Ultimately, we keep it real, we keep it funky and we push all participants to stretch their thinking, not only about how they can help transform their school communities, but more importantly how they can think more deeply about they way they engage with the world at large outside of the classroom– including with their family and friends. Is this work difficult? Absolutely. But it so very critical if we truly want to reshape our future.

SMC: Who would you say were the most at risk?

Really, if our schools continue to fail communities of color — we are all at risk. If we don’t invest in the holistic development of our youth, we are robbing ourselves of so many possibilities for the future. It is our duty to create meaningful opportunities of education and discourse for our young people. Too often we celebrate the mere idea of “student voice” but haven’t tackled the nuts-and-bolts of how to truly cultivate and develop youth leaders.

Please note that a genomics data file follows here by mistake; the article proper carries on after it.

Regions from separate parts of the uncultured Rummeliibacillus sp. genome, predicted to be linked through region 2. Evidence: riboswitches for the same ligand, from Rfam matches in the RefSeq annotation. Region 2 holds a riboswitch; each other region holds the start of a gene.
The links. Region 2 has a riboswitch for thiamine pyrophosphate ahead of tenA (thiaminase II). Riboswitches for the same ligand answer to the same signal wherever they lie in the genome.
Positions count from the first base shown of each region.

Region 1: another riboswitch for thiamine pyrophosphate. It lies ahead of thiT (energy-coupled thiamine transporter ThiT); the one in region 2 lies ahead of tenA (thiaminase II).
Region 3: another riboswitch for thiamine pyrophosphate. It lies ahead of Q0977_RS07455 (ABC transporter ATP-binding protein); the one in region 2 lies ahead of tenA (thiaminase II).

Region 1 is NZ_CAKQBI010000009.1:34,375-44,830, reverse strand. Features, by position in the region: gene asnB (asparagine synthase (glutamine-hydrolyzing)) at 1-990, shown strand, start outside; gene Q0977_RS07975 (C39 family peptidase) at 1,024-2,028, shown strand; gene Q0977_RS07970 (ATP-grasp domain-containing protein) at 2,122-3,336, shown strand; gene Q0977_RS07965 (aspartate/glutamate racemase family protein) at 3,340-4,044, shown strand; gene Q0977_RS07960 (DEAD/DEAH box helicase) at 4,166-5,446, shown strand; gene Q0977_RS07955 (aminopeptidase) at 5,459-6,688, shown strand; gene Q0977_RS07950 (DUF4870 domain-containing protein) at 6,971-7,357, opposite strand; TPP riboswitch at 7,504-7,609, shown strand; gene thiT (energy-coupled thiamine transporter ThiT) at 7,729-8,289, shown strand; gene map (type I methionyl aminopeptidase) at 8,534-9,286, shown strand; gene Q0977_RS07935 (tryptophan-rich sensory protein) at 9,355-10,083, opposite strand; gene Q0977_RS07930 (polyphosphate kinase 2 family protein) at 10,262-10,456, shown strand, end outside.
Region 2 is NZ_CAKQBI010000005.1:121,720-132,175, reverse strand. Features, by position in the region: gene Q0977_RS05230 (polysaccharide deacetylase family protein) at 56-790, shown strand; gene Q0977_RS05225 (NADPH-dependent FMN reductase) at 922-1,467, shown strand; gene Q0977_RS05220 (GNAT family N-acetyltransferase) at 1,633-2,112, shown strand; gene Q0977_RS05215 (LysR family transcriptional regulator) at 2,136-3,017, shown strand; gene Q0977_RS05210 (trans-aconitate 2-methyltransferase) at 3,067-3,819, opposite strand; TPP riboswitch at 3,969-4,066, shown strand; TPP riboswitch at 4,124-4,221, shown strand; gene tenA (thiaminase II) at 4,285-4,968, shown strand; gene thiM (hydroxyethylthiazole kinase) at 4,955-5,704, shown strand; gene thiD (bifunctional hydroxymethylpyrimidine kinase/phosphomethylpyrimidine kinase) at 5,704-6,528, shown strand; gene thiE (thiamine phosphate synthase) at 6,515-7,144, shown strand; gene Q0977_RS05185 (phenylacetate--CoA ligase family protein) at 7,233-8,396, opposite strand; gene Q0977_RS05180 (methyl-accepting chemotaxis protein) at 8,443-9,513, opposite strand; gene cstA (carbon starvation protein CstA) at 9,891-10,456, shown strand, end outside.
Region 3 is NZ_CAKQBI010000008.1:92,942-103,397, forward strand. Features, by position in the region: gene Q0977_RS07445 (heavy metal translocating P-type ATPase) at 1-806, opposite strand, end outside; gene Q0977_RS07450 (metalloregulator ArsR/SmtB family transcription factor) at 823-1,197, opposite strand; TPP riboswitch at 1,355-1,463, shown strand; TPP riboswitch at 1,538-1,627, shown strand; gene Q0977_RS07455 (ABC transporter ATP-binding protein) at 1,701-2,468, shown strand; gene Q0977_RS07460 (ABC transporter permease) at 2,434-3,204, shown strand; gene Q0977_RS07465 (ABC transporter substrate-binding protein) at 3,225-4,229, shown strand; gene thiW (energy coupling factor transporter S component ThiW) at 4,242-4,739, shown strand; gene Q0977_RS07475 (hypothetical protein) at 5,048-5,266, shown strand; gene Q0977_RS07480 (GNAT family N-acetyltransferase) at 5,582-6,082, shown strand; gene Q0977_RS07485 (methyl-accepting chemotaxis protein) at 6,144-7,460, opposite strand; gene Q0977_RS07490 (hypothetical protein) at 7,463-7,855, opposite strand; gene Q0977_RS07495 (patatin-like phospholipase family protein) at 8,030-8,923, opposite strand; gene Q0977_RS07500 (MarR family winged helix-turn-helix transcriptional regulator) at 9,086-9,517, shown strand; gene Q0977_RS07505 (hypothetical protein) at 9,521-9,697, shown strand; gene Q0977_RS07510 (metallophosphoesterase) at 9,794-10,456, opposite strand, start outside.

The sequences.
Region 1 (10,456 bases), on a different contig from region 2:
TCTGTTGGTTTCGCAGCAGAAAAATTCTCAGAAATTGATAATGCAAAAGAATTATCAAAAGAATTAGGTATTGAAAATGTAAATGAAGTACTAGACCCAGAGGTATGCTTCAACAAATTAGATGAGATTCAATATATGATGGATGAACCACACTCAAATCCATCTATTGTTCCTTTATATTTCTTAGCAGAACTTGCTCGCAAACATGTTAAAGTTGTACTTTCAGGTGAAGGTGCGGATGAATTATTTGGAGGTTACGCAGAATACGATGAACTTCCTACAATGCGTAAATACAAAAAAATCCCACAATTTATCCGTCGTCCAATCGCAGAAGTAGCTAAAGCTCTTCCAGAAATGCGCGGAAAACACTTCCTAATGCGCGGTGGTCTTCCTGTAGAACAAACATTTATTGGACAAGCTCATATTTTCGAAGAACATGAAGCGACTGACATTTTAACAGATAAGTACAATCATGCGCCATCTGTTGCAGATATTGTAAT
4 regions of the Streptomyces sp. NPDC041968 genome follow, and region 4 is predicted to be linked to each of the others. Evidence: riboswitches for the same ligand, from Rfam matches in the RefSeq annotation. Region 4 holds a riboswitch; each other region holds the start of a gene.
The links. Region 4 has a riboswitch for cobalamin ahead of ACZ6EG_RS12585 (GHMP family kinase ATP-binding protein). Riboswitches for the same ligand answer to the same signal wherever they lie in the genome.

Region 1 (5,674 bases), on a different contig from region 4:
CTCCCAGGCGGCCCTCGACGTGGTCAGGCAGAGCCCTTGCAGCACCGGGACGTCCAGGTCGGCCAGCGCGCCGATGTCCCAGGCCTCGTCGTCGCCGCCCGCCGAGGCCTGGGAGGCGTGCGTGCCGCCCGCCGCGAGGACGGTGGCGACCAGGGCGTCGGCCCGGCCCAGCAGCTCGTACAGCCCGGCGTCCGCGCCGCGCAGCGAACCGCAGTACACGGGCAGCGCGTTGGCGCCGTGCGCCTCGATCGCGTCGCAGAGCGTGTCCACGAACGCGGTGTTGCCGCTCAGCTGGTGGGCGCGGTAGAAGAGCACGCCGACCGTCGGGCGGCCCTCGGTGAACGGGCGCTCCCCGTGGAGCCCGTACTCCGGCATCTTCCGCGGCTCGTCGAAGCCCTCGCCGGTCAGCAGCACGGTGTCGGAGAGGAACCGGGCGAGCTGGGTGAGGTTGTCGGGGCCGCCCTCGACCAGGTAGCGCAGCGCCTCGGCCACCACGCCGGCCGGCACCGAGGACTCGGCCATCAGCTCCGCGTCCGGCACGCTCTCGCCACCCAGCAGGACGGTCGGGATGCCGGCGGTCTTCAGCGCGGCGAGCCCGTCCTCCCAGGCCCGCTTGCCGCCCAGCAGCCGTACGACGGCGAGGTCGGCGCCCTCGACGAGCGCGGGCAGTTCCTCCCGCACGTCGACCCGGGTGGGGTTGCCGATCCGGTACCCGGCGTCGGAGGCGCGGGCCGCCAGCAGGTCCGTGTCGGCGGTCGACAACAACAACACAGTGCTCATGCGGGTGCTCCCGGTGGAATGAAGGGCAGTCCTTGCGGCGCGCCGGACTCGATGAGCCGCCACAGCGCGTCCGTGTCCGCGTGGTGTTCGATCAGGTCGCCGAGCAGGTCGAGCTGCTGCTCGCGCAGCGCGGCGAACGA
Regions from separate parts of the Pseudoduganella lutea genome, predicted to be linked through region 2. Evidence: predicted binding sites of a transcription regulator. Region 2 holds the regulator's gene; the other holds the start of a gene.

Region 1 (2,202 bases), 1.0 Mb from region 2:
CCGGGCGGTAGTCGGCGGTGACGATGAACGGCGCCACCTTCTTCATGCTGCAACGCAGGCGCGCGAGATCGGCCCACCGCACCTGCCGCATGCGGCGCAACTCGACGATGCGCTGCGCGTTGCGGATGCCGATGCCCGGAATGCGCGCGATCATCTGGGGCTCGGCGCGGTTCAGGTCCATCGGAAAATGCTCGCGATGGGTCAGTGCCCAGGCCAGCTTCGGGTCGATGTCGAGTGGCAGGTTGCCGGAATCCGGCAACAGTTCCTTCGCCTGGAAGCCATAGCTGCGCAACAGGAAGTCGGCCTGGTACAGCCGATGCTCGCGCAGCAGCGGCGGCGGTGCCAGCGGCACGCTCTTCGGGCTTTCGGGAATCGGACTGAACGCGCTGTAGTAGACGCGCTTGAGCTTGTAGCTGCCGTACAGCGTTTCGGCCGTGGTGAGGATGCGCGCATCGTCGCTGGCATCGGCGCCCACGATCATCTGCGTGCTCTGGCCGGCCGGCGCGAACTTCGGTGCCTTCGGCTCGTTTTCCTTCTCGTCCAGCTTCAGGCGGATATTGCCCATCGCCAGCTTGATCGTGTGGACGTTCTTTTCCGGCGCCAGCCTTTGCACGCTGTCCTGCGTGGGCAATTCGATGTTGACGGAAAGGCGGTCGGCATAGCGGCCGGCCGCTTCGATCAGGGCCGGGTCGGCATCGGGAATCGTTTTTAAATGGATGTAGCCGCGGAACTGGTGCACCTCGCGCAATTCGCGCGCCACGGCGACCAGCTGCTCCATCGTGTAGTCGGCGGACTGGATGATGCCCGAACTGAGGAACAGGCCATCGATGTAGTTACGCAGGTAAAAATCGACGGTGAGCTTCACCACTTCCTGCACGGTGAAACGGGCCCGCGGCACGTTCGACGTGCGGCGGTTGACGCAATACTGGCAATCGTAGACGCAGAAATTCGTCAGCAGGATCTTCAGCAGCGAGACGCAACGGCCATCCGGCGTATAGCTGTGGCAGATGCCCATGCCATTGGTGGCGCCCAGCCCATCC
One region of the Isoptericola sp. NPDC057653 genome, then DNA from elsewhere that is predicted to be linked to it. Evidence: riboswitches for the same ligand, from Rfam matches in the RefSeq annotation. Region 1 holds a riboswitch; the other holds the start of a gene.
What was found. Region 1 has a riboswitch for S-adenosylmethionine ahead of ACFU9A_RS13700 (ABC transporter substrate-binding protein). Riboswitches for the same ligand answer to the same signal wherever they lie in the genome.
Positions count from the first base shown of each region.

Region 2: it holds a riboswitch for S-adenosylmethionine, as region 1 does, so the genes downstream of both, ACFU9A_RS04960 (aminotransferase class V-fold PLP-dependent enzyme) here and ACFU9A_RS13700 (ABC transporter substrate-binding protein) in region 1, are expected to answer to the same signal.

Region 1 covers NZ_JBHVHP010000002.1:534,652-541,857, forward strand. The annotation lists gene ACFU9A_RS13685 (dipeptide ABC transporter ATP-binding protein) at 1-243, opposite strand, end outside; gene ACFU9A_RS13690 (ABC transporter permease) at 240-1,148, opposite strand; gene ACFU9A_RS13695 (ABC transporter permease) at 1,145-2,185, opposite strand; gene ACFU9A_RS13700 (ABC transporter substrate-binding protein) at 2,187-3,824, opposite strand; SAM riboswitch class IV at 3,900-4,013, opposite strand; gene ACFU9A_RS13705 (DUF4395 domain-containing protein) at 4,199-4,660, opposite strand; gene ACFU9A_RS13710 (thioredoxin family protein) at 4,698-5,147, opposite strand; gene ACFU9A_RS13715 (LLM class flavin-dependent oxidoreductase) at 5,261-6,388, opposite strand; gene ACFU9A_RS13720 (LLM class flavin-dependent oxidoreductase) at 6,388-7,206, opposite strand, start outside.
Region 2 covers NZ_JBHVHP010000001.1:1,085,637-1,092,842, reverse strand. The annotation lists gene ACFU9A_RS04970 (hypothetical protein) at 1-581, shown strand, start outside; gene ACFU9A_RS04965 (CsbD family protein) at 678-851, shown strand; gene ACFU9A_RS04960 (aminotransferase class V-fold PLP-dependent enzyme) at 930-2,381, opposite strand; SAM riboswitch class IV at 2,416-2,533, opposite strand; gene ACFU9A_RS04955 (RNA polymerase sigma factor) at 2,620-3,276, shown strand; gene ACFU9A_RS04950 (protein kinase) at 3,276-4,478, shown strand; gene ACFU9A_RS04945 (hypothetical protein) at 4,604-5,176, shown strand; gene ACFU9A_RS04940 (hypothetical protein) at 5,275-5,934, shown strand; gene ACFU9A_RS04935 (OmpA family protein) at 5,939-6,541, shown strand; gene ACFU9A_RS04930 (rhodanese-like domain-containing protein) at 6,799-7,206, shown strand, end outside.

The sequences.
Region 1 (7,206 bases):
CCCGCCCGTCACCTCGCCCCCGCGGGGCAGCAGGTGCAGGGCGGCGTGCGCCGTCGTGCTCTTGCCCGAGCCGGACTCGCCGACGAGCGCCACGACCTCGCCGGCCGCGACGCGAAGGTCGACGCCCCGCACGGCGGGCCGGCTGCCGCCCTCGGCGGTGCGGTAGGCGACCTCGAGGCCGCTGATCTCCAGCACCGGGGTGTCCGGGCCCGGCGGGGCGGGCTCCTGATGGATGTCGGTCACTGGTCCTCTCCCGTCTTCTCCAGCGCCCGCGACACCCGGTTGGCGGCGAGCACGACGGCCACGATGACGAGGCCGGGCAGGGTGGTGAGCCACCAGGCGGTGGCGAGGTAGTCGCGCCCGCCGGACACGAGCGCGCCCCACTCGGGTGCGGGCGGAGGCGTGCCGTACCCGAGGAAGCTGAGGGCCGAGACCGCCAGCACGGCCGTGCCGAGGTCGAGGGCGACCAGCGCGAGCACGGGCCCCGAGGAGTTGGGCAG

SMC: And the parents, are they fully aware of the challenges their children are facing day in, day out?

Parents, guardians and/or caring adults are too often left out of conversations related to the issues impacting their school communities. Sometimes schools forget that there are many adults who have very jagged relationships with schools due to their own school-based experiences growing up. As a result, schools need reminders to be more intentional with bringing families into the school in a way that allows them to feel part of the school community, rather than blaming the parent/guardian for being distant– which we see a lot.

Student led conferences, family potlucks, home visits, school carnivals on a Saturday– these are community building efforts that parents have been shown to express positive engagement. Schools and youth-facing organizations can make these efforts and more to bring families deeper into the school community.